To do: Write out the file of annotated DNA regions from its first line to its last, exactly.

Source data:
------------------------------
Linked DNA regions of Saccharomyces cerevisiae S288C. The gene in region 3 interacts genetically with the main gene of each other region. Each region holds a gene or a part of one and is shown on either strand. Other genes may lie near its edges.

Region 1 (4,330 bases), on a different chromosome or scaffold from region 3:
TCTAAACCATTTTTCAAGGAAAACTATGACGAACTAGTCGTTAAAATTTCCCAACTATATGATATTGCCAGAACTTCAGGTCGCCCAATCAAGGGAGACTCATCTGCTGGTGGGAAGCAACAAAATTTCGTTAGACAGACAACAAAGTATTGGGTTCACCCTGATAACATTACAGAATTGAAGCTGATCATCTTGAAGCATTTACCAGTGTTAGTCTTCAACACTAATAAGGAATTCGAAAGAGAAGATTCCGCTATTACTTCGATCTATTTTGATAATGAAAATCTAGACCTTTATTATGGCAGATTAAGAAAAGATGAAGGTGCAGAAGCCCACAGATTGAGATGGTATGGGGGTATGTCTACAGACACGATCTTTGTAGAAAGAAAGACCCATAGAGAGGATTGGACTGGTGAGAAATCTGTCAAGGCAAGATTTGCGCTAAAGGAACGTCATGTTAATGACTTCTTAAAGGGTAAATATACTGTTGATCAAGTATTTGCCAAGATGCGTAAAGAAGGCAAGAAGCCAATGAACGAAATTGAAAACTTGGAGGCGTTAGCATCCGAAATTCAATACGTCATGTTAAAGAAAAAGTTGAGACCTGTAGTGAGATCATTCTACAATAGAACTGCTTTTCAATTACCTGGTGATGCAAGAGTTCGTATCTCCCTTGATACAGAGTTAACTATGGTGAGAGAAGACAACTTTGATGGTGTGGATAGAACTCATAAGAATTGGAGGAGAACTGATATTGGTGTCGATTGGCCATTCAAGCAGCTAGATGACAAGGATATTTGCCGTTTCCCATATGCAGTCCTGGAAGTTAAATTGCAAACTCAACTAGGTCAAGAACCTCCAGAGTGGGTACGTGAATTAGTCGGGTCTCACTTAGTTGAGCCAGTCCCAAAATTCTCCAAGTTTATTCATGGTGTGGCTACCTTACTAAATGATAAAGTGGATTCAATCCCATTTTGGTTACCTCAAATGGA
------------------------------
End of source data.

Linked DNA regions of Saccharomyces cerevisiae S288C. The gene in region 3 interacts genetically with the main gene of each other region. Each region holds a gene or a part of one and is shown on either strand. Other genes may lie near its edges.

Region 1 (4,330 bases), on a different chromosome or scaffold from region 3:
TCTAAACCATTTTTCAAGGAAAACTATGACGAACTAGTCGTTAAAATTTCCCAACTATATGATATTGCCAGAACTTCAGGTCGCCCAATCAAGGGAGACTCATCTGCTGGTGGGAAGCAACAAAATTTCGTTAGACAGACAACAAAGTATTGGGTTCACCCTGATAACATTACAGAATTGAAGCTGATCATCTTGAAGCATTTACCAGTGTTAGTCTTCAACACTAATAAGGAATTCGAAAGAGAAGATTCCGCTATTACTTCGATCTATTTTGATAATGAAAATCTAGACCTTTATTATGGCAGATTAAGAAAAGATGAAGGTGCAGAAGCCCACAGATTGAGATGGTATGGGGGTATGTCTACAGACACGATCTTTGTAGAAAGAAAGACCCATAGAGAGGATTGGACTGGTGAGAAATCTGTCAAGGCAAGATTTGCGCTAAAGGAACGTCATGTTAATGACTTCTTAAAGGGTAAATATACTGTTGATCAAGTATTTGCCAAGATGCGTAAAGAAGGCAAGAAGCCAATGAACGAAATTGAAAACTTGGAGGCGTTAGCATCCGAAATTCAATACGTCATGTTAAAGAAAAAGTTGAGACCTGTAGTGAGATCATTCTACAATAGAACTGCTTTTCAATTACCTGGTGATGCAAGAGTTCGTATCTCCCTTGATACAGAGTTAACTATGGTGAGAGAAGACAACTTTGATGGTGTGGATAGAACTCATAAGAATTGGAGGAGAACTGATATTGGTGTCGATTGGCCATTCAAGCAGCTAGATGACAAGGATATTTGCCGTTTCCCATATGCAGTCCTGGAAGTTAAATTGCAAACTCAACTAGGTCAAGAACCTCCAGAGTGGGTACGTGAATTAGTCGGGTCTCACTTAGTTGAGCCAGTCCCAAAATTCTCCAAGTTTATTCATGGTGTGGCTACCTTACTAAATGATAAAGTGGATTCAATCCCATTTTGGTTACCTCAAATGGA